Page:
Amazon is working with AARP to develop new tools for ageing populations
At present, there are over 960mn people worldwide who are over 60. By 2050, this number will have soared to 2bn, where approximately 400mn will be over 80 years of age.
It is therefore no surprise that Amazon is looking to develop new digital tools and solutions and tap into this rapidly growing market.
CNBC has reported that Amazon’s health team has been working with the US non-profit organisation AARP to look at new tools and solutions which will attract older generations and support them with everyday tasks.
Whilst the baby boomer generation is set to reach retirement, this particular group have embraced digital tools and are increasingly tech savvy and are already utilising technology on a daily basis. This area of the market will therefore increasingly favour bespoke, digital tools which can support them as they age. By gaining the support of this market, technology companies will also seek to remain competitive in what is becoming an area of increased interest of many.
Amazon’s launch of voice technology, Alexa, has been particularly popular with older generations. For many who live alone, it provides company and is able to answer basic questions. The technology has been implemented in a number of healthcare initiatives, where it will continue to be an essential tool in supporting the needs of such a growing population.
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Amazon’s Vice President of Special Projects, Babak Parviz, recently revealed the company’s interest in developing tools for ageing populations and has claimed that it is something Amazon “deeply cares about.”
"We have looked at the older population in the context of health... and we know this group has a lot of issues and unmet needs," he said.
With homecare options increasingly favoured over traditional nursing and residential placements, it is no surprise that technology is playing a significant role in revolutionising the healthcare space and enabling greater independence, choice and flexibility. It is thought that the technology will become further enhanced and provide vital assistance within medication management, amongst many other advantages.
The company has also recently appointed the FDA’s first Chief Health Informatics Officer, Taha Kass-Hout to work alongside Parviz within its healthcare operations., highlighting that developing new tools in healthcare will be an area of increased focus for Amazon.
Its partnership with the AARP will therefore enable Amazon will learn what features will appeal most to this market and provide essential solutions to cater to this demand.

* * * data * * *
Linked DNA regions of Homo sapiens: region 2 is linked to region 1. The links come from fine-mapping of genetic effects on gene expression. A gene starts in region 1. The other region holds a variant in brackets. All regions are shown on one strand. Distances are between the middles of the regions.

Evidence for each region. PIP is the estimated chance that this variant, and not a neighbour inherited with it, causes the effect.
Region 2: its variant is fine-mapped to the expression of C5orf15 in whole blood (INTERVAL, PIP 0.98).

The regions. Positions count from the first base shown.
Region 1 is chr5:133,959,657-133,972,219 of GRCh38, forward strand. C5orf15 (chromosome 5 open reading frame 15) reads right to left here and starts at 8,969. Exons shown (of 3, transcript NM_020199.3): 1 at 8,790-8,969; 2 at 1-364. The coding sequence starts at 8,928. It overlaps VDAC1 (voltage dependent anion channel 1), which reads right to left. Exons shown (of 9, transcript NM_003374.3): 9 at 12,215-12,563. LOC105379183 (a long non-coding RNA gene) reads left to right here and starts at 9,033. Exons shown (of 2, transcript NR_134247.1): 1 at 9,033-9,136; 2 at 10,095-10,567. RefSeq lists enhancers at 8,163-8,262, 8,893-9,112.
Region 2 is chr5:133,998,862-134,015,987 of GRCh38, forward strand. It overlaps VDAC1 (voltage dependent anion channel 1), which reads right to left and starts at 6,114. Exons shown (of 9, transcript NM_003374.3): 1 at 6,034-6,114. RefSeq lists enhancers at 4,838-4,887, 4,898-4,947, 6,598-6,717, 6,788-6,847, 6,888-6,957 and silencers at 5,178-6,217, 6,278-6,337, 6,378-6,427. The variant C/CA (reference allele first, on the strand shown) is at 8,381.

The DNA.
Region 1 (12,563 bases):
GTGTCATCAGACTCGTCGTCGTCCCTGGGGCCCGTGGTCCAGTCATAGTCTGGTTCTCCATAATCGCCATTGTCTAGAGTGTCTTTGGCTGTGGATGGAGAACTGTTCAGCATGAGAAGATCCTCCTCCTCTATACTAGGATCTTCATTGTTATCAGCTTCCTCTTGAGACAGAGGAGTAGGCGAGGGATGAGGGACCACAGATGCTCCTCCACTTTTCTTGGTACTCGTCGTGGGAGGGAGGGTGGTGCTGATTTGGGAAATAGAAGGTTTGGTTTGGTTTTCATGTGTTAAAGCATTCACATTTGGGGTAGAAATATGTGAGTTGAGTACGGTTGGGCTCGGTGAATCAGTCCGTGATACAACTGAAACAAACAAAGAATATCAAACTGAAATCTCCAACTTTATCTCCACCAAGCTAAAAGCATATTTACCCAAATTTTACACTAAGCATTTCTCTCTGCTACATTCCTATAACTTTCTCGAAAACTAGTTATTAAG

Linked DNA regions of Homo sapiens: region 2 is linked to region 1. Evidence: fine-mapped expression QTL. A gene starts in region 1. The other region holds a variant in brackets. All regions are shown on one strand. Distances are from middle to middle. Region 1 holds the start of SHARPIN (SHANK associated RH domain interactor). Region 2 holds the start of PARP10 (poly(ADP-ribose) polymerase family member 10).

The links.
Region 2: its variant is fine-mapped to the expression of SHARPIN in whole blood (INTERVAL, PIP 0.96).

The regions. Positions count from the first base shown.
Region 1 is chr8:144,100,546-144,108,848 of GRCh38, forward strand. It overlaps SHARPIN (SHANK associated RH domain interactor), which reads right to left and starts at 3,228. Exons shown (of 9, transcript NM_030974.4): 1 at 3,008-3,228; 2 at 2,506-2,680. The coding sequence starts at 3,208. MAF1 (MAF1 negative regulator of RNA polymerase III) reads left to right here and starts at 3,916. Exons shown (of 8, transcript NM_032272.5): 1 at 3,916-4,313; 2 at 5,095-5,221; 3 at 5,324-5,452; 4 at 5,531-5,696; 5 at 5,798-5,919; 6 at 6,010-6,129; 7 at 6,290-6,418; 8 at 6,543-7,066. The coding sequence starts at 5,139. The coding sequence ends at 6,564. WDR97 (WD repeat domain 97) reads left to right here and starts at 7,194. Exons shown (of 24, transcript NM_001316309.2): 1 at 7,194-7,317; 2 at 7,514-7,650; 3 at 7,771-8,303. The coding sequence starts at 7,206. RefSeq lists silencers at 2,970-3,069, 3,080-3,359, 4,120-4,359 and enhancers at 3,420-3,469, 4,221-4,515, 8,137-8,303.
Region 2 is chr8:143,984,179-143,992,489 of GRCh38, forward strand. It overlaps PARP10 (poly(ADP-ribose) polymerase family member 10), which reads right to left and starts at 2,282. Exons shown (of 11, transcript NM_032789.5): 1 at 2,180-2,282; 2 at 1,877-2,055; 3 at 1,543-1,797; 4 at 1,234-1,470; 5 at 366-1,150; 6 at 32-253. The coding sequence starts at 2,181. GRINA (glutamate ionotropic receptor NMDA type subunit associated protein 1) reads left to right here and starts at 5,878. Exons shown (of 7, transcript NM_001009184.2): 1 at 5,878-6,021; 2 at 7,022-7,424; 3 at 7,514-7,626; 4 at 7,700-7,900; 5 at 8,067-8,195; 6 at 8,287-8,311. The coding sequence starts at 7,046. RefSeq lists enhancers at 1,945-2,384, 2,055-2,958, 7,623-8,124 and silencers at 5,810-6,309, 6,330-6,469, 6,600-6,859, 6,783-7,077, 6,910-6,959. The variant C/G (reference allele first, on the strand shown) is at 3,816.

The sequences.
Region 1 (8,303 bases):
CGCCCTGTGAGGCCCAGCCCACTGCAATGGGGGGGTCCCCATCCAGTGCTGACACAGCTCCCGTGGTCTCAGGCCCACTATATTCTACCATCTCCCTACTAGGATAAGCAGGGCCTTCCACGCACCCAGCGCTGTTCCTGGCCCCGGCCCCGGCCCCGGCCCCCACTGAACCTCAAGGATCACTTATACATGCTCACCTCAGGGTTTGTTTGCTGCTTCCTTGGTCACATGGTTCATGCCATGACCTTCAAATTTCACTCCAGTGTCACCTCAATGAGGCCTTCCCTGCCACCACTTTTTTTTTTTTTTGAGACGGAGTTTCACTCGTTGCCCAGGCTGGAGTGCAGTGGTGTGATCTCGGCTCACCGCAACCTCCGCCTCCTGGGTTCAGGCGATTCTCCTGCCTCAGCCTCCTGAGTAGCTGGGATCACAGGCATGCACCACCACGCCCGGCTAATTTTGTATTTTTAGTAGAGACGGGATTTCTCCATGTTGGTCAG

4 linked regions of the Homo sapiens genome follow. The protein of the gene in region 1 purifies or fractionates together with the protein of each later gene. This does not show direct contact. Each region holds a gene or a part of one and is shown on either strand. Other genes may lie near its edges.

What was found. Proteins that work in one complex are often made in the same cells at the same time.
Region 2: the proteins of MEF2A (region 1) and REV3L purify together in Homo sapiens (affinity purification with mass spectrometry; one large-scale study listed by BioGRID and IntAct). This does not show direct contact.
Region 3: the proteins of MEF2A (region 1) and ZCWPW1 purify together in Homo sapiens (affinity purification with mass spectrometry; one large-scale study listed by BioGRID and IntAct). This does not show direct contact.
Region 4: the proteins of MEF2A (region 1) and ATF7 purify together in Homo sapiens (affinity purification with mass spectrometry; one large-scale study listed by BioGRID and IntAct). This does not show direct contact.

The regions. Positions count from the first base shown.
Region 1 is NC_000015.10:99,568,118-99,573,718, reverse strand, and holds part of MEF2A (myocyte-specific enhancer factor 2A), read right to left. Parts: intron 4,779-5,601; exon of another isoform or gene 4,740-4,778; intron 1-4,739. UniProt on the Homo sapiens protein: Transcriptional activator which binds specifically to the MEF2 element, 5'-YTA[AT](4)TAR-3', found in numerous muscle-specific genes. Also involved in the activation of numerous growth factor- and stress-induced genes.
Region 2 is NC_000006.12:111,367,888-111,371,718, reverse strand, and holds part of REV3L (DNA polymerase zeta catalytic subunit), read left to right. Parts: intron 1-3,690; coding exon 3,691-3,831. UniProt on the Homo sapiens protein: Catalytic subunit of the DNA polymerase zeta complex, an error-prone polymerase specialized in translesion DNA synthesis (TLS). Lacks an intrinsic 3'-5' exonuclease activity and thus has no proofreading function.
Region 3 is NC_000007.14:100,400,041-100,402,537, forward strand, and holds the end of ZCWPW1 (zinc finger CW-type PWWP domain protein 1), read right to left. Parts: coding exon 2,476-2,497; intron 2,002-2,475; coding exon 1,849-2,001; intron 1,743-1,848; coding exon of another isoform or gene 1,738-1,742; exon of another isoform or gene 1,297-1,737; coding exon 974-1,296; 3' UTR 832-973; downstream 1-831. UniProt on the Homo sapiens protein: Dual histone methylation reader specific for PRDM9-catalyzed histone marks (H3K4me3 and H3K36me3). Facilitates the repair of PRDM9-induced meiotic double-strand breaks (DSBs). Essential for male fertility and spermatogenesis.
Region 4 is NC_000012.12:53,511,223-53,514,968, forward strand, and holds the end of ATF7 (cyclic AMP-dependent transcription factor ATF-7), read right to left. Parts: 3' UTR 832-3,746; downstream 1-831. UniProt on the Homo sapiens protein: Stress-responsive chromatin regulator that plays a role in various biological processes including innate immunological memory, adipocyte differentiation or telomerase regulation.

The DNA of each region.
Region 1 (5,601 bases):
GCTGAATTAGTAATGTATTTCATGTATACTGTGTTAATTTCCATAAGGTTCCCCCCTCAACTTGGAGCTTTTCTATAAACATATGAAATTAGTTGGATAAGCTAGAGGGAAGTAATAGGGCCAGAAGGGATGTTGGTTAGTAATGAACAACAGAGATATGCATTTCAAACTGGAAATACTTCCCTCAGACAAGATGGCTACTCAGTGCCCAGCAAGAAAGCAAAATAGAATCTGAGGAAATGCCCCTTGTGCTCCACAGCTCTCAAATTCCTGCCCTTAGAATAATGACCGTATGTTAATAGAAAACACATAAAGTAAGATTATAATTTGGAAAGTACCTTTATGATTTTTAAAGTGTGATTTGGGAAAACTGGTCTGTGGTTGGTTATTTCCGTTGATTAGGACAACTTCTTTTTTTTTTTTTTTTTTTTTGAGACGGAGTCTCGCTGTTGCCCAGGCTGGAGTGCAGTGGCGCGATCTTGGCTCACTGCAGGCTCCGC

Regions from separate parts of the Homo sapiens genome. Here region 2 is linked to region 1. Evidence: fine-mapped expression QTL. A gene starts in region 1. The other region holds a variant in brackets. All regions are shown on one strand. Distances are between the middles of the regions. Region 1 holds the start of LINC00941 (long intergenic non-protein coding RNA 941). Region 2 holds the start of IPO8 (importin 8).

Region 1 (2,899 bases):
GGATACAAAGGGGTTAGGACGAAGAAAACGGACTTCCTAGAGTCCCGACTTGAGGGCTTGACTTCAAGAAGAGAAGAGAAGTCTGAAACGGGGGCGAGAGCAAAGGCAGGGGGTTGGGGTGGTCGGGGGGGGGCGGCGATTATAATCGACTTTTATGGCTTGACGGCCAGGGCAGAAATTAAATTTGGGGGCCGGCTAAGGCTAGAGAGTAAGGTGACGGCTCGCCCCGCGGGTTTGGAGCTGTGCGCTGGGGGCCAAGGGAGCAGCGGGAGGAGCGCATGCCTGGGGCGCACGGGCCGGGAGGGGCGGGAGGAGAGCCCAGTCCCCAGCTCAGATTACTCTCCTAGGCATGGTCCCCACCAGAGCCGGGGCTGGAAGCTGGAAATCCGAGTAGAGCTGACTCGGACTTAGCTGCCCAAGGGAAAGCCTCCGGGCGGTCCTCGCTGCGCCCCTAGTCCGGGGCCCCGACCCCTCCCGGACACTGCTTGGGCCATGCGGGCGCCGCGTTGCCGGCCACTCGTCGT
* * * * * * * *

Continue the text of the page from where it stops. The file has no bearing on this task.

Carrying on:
NHS care homes are better than private, report finds
A new survey has found that 60% of people with parents in NHS care homes believe the quality of care has improved, compared to just 49% of respondents with parents in private care facilities.
The survey was conducted by Kepler Vision Technologies, an AI-driven company formed at the University of Amsterdam. It was carried out among UK adults with parents over the age of 75.
Respondents cited more capable care staff and better monitoring systems as being the main reasons for improvement.
However those who do not have parents in assisted living facilities had a different viewpoint - in this case only 35% of respondents believe that NHS facilities are improving, compared to 32% who believe it is only improving in the private sector.
Only 18% of people whose parents live with them or independently believe care home staff are able to look after residents to a good standard.
Kepler Vision say this difference in opinion is due to perceived budget cuts and financial pressures, with 67% of people commenting that a lack of funding has had a negative effect on care in both NHS and private care facilities.
Other key findings of the survey include:
* Out of those who say quality has declined in care homes, 69% say the NHS is dealing with budget cuts and increased financial pressure, while 65% also said that the private system is dealing with these pressures too
* 55% said that they or their parent have money saved specifically to pay for their future care
* 35% said the idea of their parent in a care home makes them feel frightened, although 32% say it makes them feel secure
* 52% are worried about their parent catching COVID
* 47% are worried about their parent being lonely
* 46% are concerned they could fall over alone
The announcement of this research follows the UK government's decision to delay presenting its social care budget till the autumn.
Commenting on the research, Dr Harro Stokman, CEO of Kepler Vision Technologies said: “While it is good to see that people recognise the importance of staff and face-to-face interaction in elderly care, the huge gap in opinion between those with parents in care and those without shows that there are unfair negative perceptions around the residential care space.
"More can and should be done by care homes to give people the confidence that their relatives will receive the very best care - by highlighting the excellent work of staff and how well they are able to monitor resident’s needs with easy-to-use technology.”